The Mertens family

The Mertens family, from left: LeighAnn, Emmery, Truck and Brett — also the Montrose High School football coach — participate in the cystic fibrosis awareness walk in 2017 in Colorado Springs. The Mertens family started an event of its own for CF after their son was diagnosed with the disorder at an early age. 

Montrose High School football coach Brett Mertens and his wife LeighAnn were amazed last year to see the support at the inaugural walk to raise funds for, and awareness of, cystic fibrosis (CF) — a disease they’re quite familiar with.

Their son, Truck, was 3 weeks old when he was diagnosed with CF. Since then, the Mertens family have been participants in the nation-wide CF awareness walk, and in 2017, set up a local event in Montrose.

They are hosting a second annual 3-mile walk starting at 9 a.m. Saturday from the MHS football field to Riverbottom Park. No registration is necessary to enter, and it is free and open to the public.

The walk proved to be a success last year; about 80 people participated, Brett said.

“Our goal is to generate support and awareness for cystic fibrosis,” he said.

Cystic fibrosis is a genetic disorder that causes a buildup of mucus in the lungs, pancreas and other organs.

According to the Cystic Fibrosis Foundation Patient Registry, more than 30,000 people are living with cystic fibrosis in the U.S. Worldwide, it’s more than 70,000. Additionally, approximately 1,000 new cases of CF are diagnosed each year. More than 75 percent of those people with CF are diagnosed by age 2.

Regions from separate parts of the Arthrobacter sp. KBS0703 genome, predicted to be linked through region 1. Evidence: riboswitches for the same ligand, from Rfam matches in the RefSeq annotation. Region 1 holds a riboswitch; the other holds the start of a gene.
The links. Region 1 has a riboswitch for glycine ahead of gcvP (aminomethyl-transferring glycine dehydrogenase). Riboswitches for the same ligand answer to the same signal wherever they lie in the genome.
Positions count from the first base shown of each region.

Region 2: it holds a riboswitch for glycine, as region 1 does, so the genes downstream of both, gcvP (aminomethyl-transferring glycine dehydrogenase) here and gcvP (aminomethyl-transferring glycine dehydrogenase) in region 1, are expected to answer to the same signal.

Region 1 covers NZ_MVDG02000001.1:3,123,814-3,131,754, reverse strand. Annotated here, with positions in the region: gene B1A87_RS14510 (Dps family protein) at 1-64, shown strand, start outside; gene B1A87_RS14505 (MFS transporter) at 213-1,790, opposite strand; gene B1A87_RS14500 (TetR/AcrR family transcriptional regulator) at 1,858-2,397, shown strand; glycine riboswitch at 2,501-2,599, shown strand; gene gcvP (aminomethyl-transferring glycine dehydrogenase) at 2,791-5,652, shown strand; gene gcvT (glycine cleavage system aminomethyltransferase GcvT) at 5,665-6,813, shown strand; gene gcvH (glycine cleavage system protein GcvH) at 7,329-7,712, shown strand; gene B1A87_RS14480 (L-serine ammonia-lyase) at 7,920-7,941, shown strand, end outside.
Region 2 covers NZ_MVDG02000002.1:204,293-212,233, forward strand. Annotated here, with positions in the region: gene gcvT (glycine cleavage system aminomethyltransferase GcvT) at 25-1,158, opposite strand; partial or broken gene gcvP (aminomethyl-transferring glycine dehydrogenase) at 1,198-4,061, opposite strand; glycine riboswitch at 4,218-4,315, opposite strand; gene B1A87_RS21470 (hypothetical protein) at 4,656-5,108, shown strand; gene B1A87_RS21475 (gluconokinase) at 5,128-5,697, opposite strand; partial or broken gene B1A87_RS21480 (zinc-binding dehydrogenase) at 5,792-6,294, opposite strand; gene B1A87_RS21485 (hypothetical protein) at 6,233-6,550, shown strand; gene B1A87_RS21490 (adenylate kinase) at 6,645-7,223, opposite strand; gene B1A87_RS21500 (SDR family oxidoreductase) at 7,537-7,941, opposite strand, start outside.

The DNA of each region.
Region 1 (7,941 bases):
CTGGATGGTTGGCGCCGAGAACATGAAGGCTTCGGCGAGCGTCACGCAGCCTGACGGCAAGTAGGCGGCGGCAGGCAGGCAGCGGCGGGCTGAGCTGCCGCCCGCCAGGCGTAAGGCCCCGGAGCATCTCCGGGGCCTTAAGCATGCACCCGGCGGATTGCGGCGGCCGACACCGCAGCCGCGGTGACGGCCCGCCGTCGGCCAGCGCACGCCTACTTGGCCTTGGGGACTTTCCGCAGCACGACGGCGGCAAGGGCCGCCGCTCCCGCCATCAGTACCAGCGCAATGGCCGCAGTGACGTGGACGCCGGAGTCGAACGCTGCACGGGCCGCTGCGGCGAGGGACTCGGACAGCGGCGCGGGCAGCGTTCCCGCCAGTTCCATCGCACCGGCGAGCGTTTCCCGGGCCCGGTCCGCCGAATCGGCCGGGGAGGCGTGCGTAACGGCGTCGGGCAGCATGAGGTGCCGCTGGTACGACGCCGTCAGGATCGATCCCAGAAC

When Truck was first diagnosed, Brett and his family were in the middle of a big transition — they were moving from California to Montrose. Still, they considered the news a blessing in disguise, because they ended up closer to Denver, which is home to the leading location for CF research in Children’s Hospital Colorado.

Brett said Truck, now 3, looks and acts like any child his age. But, the young boy requires ongoing treatment. Truck has to take enzymes whenever he eats food so he can digest it, his father said, in offering just one example.

It is hoped the upcoming walk will promote more understanding about those diagnosed with CF. The donations made from the walk will go to the Cystic Fibrosis Foundation, said Brett.

“We’re looking forward to doing it again,” he said.

Andrew Kiser is the Montrose Daily Press’ sports/business writer. Follow him on Twitter @andrew_kpress.

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